San Francisco has not made many mistakes in the last few seasons, but the drafting of WR AJ Jenkins seems to be one of them. Jenkins, a 1st round draft pick in 2012, only dressed for 3 games in 2012 and has reportedly performed poorly during training camp. The 49’ers lack of depth at the position should have opened up a terrific opportunity for the young WR, but it seems as if he has not capitalized on the chance. Tim Kawakami of the Mercury News wonders if the 49’ers could consider cutting Jenkins rather than wasting a roster spot on a player who seems to be developing so slowly.
The difficulty in cutting Jenkins lies in the salary cap treatment that would apply to Jenkins. As a former first round pick Jenkins has guaranteed salary remaining in his contract that totals $1,727,391. The June 1 rule does not apply to guaranteed salary meaning the entire amount would accelerate to the 2013 salary cap if the player was cut. If cut Jenkins salary cap number would actually rise by $1,021,594. Assuming he would be replaced on the roster by an undrafted rookie, cutting Jenkins would reduce the 49’ers cap space for the year by $1,426,594.
Thought the 49’ers salary cap saw an unexpected bump due to CB Tarell Brown’s forfeiting of a $2 million dollar escalator by not being informed of the conditions of his contract, they are no so flush with cap space that losing so much cap room is an easy pill to swallow. The 49’ers have around $7 million in cap space. Once cap calculations expand to 53 players you can take another $1 million off that figure for the roster expansion, $1 million for a Practice Squad, and they need to replace Michael Crabtree at some point, which is at least another $405,000.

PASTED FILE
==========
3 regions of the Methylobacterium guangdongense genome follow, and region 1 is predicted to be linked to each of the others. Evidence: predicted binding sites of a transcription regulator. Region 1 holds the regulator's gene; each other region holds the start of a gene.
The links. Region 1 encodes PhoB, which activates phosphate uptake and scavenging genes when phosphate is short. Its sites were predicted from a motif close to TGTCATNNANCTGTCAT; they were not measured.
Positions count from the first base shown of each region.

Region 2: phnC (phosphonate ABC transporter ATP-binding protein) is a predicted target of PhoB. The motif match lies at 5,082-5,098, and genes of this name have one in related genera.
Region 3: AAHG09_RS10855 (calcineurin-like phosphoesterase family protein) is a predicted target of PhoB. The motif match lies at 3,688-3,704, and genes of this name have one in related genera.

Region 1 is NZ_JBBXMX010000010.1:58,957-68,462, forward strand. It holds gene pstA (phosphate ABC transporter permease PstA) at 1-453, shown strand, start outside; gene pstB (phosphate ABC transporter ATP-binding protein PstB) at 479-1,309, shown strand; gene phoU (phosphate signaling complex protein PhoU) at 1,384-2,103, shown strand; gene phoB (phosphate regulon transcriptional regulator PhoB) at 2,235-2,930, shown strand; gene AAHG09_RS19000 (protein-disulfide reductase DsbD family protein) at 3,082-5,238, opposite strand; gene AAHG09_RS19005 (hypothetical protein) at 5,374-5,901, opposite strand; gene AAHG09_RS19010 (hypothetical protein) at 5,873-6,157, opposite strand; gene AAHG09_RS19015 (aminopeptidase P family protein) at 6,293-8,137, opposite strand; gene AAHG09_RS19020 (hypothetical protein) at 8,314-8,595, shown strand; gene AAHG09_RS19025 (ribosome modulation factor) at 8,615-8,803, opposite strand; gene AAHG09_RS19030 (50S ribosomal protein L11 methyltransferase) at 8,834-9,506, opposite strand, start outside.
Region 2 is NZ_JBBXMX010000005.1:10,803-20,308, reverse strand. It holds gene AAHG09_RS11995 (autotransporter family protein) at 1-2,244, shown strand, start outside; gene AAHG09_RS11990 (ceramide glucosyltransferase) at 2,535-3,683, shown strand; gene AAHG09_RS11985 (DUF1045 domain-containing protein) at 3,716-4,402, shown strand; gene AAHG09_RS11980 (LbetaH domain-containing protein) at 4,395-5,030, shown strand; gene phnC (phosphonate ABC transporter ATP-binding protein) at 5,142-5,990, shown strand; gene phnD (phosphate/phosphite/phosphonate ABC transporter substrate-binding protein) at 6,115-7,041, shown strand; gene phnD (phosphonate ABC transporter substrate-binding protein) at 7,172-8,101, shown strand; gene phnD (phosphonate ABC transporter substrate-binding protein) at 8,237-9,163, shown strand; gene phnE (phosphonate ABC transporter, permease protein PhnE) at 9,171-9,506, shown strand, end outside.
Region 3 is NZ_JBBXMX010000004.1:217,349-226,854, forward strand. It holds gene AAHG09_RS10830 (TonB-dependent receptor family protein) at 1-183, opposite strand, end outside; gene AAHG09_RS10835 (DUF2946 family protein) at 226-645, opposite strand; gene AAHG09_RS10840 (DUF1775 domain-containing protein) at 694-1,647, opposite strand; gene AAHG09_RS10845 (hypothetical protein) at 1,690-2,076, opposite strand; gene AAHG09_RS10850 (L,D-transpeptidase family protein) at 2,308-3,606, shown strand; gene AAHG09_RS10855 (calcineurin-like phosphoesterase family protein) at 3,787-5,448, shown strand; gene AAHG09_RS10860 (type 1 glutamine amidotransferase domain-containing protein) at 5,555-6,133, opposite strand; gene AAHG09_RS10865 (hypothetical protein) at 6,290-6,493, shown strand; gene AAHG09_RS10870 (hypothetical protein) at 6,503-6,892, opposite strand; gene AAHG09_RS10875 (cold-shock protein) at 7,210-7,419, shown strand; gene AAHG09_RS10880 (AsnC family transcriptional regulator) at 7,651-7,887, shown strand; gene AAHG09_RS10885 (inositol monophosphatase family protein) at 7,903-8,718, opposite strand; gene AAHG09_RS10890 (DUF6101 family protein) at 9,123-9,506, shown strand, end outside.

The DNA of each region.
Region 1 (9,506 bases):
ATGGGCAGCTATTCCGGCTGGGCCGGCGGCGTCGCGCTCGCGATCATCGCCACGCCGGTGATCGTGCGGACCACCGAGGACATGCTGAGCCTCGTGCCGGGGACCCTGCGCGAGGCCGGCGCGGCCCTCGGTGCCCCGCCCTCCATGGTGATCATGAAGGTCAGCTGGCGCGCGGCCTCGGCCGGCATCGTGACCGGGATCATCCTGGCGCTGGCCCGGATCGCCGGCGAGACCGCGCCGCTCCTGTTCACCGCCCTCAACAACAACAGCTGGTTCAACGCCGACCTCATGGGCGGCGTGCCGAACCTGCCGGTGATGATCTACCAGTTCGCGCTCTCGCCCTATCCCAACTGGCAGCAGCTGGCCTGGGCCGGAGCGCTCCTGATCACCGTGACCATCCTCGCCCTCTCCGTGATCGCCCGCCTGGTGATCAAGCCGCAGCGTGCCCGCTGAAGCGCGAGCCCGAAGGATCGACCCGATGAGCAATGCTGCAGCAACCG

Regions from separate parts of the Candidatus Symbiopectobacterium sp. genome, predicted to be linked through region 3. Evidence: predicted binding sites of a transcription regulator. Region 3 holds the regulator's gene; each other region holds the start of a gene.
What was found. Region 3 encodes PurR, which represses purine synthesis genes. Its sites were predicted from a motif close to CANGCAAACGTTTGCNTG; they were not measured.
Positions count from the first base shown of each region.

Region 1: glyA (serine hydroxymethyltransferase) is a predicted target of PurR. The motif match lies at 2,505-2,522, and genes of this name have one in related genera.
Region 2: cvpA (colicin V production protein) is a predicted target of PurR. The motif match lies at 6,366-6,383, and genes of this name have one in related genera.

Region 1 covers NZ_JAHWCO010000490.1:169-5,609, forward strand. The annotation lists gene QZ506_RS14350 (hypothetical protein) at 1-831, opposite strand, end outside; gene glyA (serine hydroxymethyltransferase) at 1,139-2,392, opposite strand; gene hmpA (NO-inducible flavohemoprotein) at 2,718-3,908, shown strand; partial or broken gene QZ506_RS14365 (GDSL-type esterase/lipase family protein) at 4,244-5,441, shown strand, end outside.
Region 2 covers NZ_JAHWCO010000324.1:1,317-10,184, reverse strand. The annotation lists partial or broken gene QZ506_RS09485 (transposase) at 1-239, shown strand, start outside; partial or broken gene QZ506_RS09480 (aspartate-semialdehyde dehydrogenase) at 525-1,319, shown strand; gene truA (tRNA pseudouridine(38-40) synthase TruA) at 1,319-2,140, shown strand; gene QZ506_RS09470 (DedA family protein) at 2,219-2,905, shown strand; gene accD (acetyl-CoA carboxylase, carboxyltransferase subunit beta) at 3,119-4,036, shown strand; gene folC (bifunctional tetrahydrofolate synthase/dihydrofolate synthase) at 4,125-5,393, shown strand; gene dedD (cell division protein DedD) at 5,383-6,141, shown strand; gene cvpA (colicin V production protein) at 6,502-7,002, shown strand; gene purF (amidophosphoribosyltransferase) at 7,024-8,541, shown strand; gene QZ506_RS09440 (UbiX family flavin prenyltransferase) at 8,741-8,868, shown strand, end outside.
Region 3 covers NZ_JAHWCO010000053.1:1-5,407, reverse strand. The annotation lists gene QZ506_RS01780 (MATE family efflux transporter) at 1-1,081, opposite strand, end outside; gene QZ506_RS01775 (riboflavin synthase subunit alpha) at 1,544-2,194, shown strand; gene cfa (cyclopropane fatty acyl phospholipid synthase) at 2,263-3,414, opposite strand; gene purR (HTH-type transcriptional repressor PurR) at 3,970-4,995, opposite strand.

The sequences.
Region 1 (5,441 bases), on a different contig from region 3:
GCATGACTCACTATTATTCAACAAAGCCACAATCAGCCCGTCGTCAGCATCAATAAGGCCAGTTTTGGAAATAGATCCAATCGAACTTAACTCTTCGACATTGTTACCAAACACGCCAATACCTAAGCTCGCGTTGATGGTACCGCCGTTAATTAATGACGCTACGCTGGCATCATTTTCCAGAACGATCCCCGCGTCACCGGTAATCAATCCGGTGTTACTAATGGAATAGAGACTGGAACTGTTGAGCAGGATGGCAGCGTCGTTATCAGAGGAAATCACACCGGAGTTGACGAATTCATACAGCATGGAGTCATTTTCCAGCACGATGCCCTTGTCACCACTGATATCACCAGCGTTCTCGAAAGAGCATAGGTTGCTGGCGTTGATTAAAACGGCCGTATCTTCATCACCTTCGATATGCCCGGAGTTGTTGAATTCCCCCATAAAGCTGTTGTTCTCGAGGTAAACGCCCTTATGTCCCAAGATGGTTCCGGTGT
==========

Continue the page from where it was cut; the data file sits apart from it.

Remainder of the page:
As you can see that $7 million in reported space is really closer to $4.5 million for their internal roster management decisions. If they lose an additional $1.4 million the team will be looking at just a touch above $3 million in cap room at the start of the season. While teams can operate within that budget it is a very low figure and leaves little margin for error. The 49’ers have always been a proactive team in regards to contract extensions and that figure could hamper those efforts. Last season the team needed to restructure multiple contracts in the middle of the season to sign Navarro Bowman to his contract extension. While there are more players they can look to do that with if needed it may be a better idea to maximize their cap space in 2013 than to flush it away on a player whose replacement may be just as unlikely to dress on gameday.
If cut Jenkins will also carry a $1,746,374 dead money charge in 2014 due to acceleration of his signing bonus.
Jason is the founder of OTC and has been studying NFL contracts and the salary cap for over 15 years. Jason has co-authored two books about the NFL, Crunching Numbers and the Drafting Stage, which are widely circulated in the industry and hosts the OTC Podcast. Jason’s work has been featured in various publications including the Sporting News, Sports Illustrated, NFL Network and more. OTC is widely considered the leading authority on contract matters in the NFL.